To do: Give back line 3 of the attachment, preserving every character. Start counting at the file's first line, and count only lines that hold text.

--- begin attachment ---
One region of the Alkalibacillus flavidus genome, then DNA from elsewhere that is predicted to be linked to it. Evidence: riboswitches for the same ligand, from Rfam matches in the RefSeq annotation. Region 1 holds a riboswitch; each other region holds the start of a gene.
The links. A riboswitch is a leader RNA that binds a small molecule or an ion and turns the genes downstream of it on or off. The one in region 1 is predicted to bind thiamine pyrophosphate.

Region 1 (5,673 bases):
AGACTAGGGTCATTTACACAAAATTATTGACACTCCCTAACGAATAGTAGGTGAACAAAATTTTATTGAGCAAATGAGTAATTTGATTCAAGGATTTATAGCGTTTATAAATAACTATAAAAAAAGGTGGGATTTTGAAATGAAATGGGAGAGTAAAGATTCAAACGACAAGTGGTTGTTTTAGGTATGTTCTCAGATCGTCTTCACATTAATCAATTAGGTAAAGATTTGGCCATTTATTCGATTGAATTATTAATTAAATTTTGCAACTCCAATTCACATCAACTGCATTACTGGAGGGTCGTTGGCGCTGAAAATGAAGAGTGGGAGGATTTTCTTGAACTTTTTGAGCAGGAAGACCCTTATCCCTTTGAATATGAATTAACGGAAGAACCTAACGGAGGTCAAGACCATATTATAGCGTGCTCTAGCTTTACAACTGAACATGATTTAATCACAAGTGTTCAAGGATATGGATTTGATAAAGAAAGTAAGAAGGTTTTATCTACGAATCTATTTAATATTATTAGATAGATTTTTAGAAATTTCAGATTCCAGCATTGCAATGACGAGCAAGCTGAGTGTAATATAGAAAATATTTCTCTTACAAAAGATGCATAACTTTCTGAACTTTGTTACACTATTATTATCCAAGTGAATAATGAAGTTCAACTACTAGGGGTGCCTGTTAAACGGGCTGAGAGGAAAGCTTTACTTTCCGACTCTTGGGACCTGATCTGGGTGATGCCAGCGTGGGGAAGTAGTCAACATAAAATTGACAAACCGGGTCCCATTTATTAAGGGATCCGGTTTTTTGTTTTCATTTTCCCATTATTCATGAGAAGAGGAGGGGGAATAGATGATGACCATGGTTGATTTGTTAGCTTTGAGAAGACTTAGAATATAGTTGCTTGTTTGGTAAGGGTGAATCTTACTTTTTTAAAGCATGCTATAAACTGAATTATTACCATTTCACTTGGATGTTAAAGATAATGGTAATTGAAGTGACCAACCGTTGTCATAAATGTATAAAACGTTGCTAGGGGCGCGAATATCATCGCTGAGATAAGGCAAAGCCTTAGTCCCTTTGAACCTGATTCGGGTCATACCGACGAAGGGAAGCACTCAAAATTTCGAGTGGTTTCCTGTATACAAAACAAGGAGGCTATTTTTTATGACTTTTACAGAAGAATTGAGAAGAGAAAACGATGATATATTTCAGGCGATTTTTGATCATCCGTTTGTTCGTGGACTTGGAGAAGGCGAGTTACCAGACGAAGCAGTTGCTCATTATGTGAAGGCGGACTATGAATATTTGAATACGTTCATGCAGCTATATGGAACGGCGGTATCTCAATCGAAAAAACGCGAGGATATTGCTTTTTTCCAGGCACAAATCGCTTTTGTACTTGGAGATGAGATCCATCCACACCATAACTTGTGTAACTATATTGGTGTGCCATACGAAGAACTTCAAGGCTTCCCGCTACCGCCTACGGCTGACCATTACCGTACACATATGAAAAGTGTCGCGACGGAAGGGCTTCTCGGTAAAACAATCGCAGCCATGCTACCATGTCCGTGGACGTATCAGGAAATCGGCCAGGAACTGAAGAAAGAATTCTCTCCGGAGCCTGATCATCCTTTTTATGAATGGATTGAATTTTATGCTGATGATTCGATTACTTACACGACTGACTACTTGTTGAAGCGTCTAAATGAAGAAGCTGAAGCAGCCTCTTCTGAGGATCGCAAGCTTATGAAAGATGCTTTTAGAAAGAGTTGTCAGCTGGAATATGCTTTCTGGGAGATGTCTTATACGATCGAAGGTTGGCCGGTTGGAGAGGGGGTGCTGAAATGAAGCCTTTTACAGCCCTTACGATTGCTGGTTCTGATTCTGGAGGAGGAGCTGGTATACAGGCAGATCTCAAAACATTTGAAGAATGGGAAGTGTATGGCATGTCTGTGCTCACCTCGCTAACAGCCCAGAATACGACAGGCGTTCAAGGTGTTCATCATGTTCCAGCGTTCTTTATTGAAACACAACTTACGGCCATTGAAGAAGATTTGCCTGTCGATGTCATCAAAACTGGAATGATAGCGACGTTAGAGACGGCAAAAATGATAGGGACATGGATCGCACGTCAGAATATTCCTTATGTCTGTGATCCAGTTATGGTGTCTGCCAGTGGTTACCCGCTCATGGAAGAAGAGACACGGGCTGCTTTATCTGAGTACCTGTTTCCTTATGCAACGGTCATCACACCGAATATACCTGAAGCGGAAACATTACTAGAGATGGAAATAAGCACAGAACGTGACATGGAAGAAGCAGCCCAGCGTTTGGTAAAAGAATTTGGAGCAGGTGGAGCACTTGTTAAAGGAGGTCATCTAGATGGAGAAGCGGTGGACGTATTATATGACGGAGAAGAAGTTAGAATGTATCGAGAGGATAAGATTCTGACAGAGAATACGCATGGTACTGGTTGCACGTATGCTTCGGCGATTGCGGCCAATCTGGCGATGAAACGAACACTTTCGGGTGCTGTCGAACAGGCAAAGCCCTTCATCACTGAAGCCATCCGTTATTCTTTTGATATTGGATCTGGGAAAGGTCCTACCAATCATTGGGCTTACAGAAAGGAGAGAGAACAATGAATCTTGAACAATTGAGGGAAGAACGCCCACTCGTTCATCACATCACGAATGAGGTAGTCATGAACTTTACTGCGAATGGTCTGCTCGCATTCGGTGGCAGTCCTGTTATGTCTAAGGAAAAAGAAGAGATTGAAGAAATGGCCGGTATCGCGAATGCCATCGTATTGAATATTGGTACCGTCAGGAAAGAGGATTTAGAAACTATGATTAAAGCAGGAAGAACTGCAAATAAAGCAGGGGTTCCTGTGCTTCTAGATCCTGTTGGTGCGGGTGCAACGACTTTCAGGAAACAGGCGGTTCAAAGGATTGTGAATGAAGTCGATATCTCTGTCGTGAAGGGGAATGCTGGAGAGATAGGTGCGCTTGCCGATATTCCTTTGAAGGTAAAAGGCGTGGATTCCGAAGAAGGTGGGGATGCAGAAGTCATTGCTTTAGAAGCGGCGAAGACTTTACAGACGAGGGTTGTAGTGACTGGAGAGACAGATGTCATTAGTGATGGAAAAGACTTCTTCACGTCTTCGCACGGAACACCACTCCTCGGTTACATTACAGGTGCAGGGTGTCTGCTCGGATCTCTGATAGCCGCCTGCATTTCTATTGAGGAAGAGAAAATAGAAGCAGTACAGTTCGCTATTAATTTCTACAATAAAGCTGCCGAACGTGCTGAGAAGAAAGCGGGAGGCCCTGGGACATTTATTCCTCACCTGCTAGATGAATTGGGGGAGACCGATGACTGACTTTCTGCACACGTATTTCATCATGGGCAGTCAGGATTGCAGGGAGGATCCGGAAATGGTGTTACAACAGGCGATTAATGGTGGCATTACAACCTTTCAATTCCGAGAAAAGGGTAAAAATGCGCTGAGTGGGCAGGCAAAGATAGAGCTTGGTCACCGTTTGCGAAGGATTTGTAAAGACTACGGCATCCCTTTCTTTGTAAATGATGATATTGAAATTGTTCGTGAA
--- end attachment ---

Region 1 (5,673 bases):